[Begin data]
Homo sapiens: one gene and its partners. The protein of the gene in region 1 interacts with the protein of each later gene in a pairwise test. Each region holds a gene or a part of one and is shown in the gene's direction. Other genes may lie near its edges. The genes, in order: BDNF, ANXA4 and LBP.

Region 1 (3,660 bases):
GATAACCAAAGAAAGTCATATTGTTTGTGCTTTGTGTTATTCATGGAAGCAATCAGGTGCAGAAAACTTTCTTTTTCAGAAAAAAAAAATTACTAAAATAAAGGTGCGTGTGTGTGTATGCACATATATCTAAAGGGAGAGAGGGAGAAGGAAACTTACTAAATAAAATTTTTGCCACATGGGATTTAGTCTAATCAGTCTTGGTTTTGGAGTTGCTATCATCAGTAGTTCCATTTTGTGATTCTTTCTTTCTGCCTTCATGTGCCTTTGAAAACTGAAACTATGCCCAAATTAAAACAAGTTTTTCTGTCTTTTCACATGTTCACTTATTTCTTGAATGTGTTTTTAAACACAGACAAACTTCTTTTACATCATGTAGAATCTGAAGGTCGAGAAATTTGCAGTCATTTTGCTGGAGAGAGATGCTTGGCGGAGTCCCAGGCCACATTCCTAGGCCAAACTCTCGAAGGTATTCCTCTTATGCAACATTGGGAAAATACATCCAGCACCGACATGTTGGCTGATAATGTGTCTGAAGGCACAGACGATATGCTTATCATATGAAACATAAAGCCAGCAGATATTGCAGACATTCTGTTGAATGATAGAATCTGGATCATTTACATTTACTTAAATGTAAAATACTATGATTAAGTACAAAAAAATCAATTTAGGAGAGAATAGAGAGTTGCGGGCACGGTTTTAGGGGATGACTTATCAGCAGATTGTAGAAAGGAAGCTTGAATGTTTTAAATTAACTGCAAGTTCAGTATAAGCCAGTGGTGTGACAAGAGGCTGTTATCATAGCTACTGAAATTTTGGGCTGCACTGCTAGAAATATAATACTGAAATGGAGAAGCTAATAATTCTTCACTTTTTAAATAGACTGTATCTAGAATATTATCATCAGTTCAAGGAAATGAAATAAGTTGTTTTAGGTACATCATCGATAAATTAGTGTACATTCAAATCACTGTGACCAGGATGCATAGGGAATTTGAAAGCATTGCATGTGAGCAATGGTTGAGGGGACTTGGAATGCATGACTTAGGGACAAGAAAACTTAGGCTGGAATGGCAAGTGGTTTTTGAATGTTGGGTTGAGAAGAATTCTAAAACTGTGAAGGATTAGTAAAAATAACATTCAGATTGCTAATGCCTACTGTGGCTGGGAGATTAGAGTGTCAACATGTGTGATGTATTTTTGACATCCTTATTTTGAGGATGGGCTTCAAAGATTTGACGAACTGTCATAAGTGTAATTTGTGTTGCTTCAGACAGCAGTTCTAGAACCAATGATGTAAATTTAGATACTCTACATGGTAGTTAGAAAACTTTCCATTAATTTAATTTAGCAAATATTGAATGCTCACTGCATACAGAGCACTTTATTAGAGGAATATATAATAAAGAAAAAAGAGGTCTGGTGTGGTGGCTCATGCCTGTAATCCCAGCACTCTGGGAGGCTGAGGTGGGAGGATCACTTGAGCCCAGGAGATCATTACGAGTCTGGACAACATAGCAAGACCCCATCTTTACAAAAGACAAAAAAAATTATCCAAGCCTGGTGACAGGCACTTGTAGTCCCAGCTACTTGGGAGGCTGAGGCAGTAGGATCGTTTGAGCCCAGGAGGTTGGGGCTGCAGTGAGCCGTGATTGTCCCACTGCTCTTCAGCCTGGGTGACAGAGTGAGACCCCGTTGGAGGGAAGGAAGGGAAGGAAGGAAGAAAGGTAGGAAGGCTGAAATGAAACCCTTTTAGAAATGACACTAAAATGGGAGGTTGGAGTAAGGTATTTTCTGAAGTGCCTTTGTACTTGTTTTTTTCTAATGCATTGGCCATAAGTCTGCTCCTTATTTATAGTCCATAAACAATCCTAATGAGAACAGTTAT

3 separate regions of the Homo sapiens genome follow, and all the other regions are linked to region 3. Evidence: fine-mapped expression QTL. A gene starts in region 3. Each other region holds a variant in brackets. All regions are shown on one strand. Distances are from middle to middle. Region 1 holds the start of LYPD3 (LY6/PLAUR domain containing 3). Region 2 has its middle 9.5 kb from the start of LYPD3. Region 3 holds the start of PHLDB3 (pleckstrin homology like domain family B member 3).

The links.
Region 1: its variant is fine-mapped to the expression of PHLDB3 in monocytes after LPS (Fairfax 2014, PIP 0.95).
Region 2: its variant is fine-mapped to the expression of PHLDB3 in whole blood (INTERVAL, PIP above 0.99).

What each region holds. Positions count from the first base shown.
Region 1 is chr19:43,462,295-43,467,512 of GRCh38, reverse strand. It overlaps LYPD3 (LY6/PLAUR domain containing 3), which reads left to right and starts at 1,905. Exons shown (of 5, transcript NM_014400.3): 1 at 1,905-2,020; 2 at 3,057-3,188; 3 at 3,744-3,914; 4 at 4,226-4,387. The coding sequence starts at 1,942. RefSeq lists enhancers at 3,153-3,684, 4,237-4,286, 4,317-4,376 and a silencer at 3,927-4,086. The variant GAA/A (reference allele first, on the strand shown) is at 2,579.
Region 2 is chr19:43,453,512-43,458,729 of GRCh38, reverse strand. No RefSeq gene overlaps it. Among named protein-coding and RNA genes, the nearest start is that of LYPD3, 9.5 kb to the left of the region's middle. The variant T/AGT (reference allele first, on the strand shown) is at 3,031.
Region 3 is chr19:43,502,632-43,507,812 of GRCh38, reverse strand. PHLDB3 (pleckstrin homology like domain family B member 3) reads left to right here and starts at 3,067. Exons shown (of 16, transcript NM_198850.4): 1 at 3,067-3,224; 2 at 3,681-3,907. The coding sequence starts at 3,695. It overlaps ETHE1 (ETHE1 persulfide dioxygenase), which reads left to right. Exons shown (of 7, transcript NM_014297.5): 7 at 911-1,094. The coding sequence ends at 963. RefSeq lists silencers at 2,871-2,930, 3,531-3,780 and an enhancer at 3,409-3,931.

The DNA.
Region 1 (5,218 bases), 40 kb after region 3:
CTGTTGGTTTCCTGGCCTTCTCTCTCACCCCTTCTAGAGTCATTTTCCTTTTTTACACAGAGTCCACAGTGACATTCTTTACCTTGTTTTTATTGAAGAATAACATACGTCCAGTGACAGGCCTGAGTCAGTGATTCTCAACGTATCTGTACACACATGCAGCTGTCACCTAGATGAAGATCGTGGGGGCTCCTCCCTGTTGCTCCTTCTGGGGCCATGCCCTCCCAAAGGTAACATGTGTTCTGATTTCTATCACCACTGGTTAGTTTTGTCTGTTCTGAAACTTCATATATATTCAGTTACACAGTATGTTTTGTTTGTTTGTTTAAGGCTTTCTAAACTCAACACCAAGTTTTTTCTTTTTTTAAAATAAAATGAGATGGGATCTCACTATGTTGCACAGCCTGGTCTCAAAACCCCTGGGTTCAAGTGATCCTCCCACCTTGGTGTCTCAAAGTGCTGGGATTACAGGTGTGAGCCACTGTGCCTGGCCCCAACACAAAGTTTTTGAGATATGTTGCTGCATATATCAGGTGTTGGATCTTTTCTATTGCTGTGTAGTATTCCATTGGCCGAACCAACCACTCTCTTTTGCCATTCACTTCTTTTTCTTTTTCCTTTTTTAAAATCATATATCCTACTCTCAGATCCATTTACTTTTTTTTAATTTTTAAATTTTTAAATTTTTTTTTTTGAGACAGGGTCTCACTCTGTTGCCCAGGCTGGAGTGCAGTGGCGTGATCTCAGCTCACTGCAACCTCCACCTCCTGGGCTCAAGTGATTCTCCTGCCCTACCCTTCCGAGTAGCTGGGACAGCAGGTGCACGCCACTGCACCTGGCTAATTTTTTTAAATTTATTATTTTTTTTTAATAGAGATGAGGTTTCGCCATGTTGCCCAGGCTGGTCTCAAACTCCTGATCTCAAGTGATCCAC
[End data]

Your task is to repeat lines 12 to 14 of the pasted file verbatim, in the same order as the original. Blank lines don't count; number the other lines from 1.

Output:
The DNA.
Region 1 (5,218 bases), 40 kb after region 3:
CTGTTGGTTTCCTGGCCTTCTCTCTCACCCCTTCTAGAGTCATTTTCCTTTTTTACACAGAGTCCACAGTGACATTCTTTACCTTGTTTTTATTGAAGAATAACATACGTCCAGTGACAGGCCTGAGTCAGTGATTCTCAACGTATCTGTACACACATGCAGCTGTCACCTAGATGAAGATCGTGGGGGCTCCTCCCTGTTGCTCCTTCTGGGGCCATGCCCTCCCAAAGGTAACATGTGTTCTGATTTCTATCACCACTGGTTAGTTTTGTCTGTTCTGAAACTTCATATATATTCAGTTACACAGTATGTTTTGTTTGTTTGTTTAAGGCTTTCTAAACTCAACACCAAGTTTTTTCTTTTTTTAAAATAAAATGAGATGGGATCTCACTATGTTGCACAGCCTGGTCTCAAAACCCCTGGGTTCAAGTGATCCTCCCACCTTGGTGTCTCAAAGTGCTGGGATTACAGGTGTGAGCCACTGTGCCTGGCCCCAACACAAAGTTTTTGAGATATGTTGCTGCATATATCAGGTGTTGGATCTTTTCTATTGCTGTGTAGTATTCCATTGGCCGAACCAACCACTCTCTTTTGCCATTCACTTCTTTTTCTTTTTCCTTTTTTAAAATCATATATCCTACTCTCAGATCCATTTACTTTTTTTTAATTTTTAAATTTTTAAATTTTTTTTTTTGAGACAGGGTCTCACTCTGTTGCCCAGGCTGGAGTGCAGTGGCGTGATCTCAGCTCACTGCAACCTCCACCTCCTGGGCTCAAGTGATTCTCCTGCCCTACCCTTCCGAGTAGCTGGGACAGCAGGTGCACGCCACTGCACCTGGCTAATTTTTTTAAATTTATTATTTTTTTTTAATAGAGATGAGGTTTCGCCATGTTGCCCAGGCTGGTCTCAAACTCCTGATCTCAAGTGATCCAC